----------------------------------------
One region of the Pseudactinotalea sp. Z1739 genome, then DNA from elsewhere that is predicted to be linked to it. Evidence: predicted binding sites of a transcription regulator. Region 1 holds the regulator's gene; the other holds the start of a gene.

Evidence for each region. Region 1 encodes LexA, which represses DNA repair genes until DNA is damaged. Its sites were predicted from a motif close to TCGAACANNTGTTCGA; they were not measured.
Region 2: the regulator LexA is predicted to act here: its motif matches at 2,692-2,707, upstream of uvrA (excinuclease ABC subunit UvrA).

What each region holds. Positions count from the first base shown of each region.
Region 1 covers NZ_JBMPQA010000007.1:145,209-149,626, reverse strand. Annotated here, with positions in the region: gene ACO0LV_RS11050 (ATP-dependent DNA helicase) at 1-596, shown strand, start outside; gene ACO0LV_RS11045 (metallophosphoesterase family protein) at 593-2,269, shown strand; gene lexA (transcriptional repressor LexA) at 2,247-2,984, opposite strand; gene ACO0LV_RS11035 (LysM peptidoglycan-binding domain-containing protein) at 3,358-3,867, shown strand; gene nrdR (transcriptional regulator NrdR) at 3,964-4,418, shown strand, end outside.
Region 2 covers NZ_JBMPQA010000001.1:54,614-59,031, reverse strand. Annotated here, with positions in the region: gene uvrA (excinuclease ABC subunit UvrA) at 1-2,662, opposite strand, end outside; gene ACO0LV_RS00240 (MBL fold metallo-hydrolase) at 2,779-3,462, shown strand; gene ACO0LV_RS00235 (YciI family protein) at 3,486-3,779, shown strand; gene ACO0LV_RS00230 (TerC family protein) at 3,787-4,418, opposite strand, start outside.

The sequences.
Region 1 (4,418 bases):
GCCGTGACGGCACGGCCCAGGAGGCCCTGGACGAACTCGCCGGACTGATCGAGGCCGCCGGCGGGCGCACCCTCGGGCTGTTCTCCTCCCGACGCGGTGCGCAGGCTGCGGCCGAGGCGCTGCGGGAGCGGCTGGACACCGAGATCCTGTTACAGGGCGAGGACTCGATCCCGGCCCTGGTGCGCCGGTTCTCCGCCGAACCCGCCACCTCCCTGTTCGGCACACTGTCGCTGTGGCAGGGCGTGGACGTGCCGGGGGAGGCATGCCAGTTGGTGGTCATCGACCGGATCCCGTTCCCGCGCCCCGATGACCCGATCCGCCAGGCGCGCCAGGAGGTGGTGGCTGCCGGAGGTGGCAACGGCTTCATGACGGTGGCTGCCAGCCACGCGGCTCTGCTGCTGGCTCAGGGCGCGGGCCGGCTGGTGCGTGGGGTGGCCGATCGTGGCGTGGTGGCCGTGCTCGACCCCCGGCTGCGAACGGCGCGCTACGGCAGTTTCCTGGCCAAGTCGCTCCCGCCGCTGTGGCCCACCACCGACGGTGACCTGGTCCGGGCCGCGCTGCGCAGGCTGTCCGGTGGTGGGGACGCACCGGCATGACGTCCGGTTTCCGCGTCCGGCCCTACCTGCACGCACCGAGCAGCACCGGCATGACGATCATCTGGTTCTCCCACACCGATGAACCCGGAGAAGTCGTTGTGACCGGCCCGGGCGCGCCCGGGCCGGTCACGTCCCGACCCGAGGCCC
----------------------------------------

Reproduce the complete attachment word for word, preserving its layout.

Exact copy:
One region of the Pseudactinotalea sp. Z1739 genome, then DNA from elsewhere that is predicted to be linked to it. Evidence: predicted binding sites of a transcription regulator. Region 1 holds the regulator's gene; the other holds the start of a gene.

Evidence for each region. Region 1 encodes LexA, which represses DNA repair genes until DNA is damaged. Its sites were predicted from a motif close to TCGAACANNTGTTCGA; they were not measured.
Region 2: the regulator LexA is predicted to act here: its motif matches at 2,692-2,707, upstream of uvrA (excinuclease ABC subunit UvrA).

What each region holds. Positions count from the first base shown of each region.
Region 1 covers NZ_JBMPQA010000007.1:145,209-149,626, reverse strand. Annotated here, with positions in the region: gene ACO0LV_RS11050 (ATP-dependent DNA helicase) at 1-596, shown strand, start outside; gene ACO0LV_RS11045 (metallophosphoesterase family protein) at 593-2,269, shown strand; gene lexA (transcriptional repressor LexA) at 2,247-2,984, opposite strand; gene ACO0LV_RS11035 (LysM peptidoglycan-binding domain-containing protein) at 3,358-3,867, shown strand; gene nrdR (transcriptional regulator NrdR) at 3,964-4,418, shown strand, end outside.
Region 2 covers NZ_JBMPQA010000001.1:54,614-59,031, reverse strand. Annotated here, with positions in the region: gene uvrA (excinuclease ABC subunit UvrA) at 1-2,662, opposite strand, end outside; gene ACO0LV_RS00240 (MBL fold metallo-hydrolase) at 2,779-3,462, shown strand; gene ACO0LV_RS00235 (YciI family protein) at 3,486-3,779, shown strand; gene ACO0LV_RS00230 (TerC family protein) at 3,787-4,418, opposite strand, start outside.

The sequences.
Region 1 (4,418 bases):
GCCGTGACGGCACGGCCCAGGAGGCCCTGGACGAACTCGCCGGACTGATCGAGGCCGCCGGCGGGCGCACCCTCGGGCTGTTCTCCTCCCGACGCGGTGCGCAGGCTGCGGCCGAGGCGCTGCGGGAGCGGCTGGACACCGAGATCCTGTTACAGGGCGAGGACTCGATCCCGGCCCTGGTGCGCCGGTTCTCCGCCGAACCCGCCACCTCCCTGTTCGGCACACTGTCGCTGTGGCAGGGCGTGGACGTGCCGGGGGAGGCATGCCAGTTGGTGGTCATCGACCGGATCCCGTTCCCGCGCCCCGATGACCCGATCCGCCAGGCGCGCCAGGAGGTGGTGGCTGCCGGAGGTGGCAACGGCTTCATGACGGTGGCTGCCAGCCACGCGGCTCTGCTGCTGGCTCAGGGCGCGGGCCGGCTGGTGCGTGGGGTGGCCGATCGTGGCGTGGTGGCCGTGCTCGACCCCCGGCTGCGAACGGCGCGCTACGGCAGTTTCCTGGCCAAGTCGCTCCCGCCGCTGTGGCCCACCACCGACGGTGACCTGGTCCGGGCCGCGCTGCGCAGGCTGTCCGGTGGTGGGGACGCACCGGCATGACGTCCGGTTTCCGCGTCCGGCCCTACCTGCACGCACCGAGCAGCACCGGCATGACGATCATCTGGTTCTCCCACACCGATGAACCCGGAGAAGTCGTTGTGACCGGCCCGGGCGCGCCCGGGCCGGTCACGTCCCGACCCGAGGCCC